In a ceremony at Holloman AFB, New Mexico on December 21, over 500 people watched the final flight of an Air Force F-4 Phantom. Marking the end of over 50 years of service to the Air Force it was a bittersweet moment for pilot Lt. Col. Ronald King who flew the F-4 on its final flight.

“This has been a humbling experience,” said King, the Det. 1, 82nd Aerial Target Squadron commander. “There is no way to truly understand what this aircraft has done without talking to the people who lived it.”

“I’ve learned a lot on this journey,” said King, the only active duty F-4 pilot in the Air Force. “This is not an aircraft; this is a family. With that, I would leave you with this – Phantom forever.” – Holloman AFB

Watch the Final F-4 Flight

Originally developed for the United States Navy by McDonnell Aircraft it first flew in 1958. The F-4 was a large tandem seat, twin engine aircraft that could be utilized as a high speed interceptor, bomber or fighter jet. Due to the high performace of the aircraft it was quickly adapted into the US Air Force and Marine Corps.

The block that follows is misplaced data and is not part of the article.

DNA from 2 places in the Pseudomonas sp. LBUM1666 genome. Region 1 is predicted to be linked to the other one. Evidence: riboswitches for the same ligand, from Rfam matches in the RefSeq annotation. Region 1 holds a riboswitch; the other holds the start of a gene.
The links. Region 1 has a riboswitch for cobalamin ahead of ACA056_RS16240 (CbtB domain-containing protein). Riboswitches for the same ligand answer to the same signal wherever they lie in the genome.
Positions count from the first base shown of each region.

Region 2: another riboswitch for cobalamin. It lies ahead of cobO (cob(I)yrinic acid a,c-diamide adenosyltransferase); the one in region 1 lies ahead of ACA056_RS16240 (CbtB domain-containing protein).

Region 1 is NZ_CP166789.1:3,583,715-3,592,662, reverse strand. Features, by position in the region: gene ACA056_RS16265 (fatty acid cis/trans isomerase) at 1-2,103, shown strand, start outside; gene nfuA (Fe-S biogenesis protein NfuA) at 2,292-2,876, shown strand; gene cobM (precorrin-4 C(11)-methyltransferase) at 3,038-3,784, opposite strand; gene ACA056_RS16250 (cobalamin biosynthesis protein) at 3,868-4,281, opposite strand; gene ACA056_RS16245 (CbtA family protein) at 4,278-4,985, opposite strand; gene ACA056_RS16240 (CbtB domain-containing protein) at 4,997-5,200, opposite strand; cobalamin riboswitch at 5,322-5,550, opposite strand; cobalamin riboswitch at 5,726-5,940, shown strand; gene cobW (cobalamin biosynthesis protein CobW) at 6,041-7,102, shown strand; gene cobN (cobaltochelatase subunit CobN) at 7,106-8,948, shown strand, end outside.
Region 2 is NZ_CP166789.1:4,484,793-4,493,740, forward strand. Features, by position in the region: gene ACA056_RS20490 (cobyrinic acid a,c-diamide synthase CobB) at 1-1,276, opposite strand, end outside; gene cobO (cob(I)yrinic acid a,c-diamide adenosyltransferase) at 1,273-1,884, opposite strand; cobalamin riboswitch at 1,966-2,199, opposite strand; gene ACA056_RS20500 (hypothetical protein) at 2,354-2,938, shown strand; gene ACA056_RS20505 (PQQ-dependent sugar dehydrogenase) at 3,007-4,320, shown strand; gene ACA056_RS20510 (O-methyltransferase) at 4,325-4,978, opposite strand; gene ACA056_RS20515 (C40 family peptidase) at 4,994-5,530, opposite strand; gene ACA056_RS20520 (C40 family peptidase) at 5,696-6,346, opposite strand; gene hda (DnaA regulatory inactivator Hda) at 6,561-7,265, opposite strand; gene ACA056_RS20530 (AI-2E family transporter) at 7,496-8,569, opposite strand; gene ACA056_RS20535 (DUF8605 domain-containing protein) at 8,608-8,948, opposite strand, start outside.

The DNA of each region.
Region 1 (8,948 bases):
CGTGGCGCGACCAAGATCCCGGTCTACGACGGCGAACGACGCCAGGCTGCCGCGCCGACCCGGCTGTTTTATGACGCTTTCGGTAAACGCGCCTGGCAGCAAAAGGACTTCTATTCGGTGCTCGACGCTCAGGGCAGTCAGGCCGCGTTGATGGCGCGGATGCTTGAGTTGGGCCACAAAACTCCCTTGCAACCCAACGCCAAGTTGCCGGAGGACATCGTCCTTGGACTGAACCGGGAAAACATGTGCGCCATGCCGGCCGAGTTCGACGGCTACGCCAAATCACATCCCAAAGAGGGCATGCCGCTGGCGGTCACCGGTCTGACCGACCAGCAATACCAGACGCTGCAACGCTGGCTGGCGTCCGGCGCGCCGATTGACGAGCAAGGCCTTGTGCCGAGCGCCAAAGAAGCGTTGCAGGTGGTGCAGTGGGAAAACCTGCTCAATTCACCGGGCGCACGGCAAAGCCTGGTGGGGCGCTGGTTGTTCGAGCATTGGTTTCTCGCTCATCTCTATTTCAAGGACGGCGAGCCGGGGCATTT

Despite being able to carry 18,000 of weapons such as air-to-air missiles, air-to-ground rockets and bombs the F-4 was sometimes criticized for not having an internal cannon. The thinking at the time was that the days of air combat where one plane would shoot down another with bullets were over. Air-to-air missiles were the weapon of choice for ‘modern’ air combat.

F-4 Dropping Bombs in Vietnam Photo by US Navy

Widely utilized during the Vietnam War the big Phantom became well known for it’s abilities in dogfighting and close air support for troops on the ground. Notably, Air Force Captain Richard S. Ritchie and Navy Lieutenant Randall Harold “Duke” Cunningham became aces in Vietnam scoring five kills each flying the F-4. Cunningham was the first ace of the war and the first American ace to score all their kills via missile.

There were over 5000 F-4 aircraft built with the approximate cost of each being $2.4 million.

F-4 Phantom Specifications:

  • Length: 63 ft 0 in (19.2 m)
  • Wingspan: 38 ft 4.5 in (11.7 m)
  • Height: 16 ft 6 in (5.0 m)
  • Max. takeoff weight: 61,795 lb (28,030 kg)
  • Maximum speed: Mach 2.23, 1,472 mph
  • Cruise speed: 506 kn (585 mph, 940 km/h)
  • Service ceiling: 60,000 ft (18,300 m)
  • Rate of climb: 41,300 ft/min (210 m/s)

Featured Image of QF-4 Aerial Target landing at Nellis Air Force Base, NV during the Aviation Nation air show on Nov. 11, 2016. The QF-4 was piloted by Lt. Col. Ron King, 82nd Aerial Targets Squadron Detachment 1 commander, at Holloman AFB, New Mexico. (U.S. Air Force photo by A1C Kevin Tanenbaum/Released)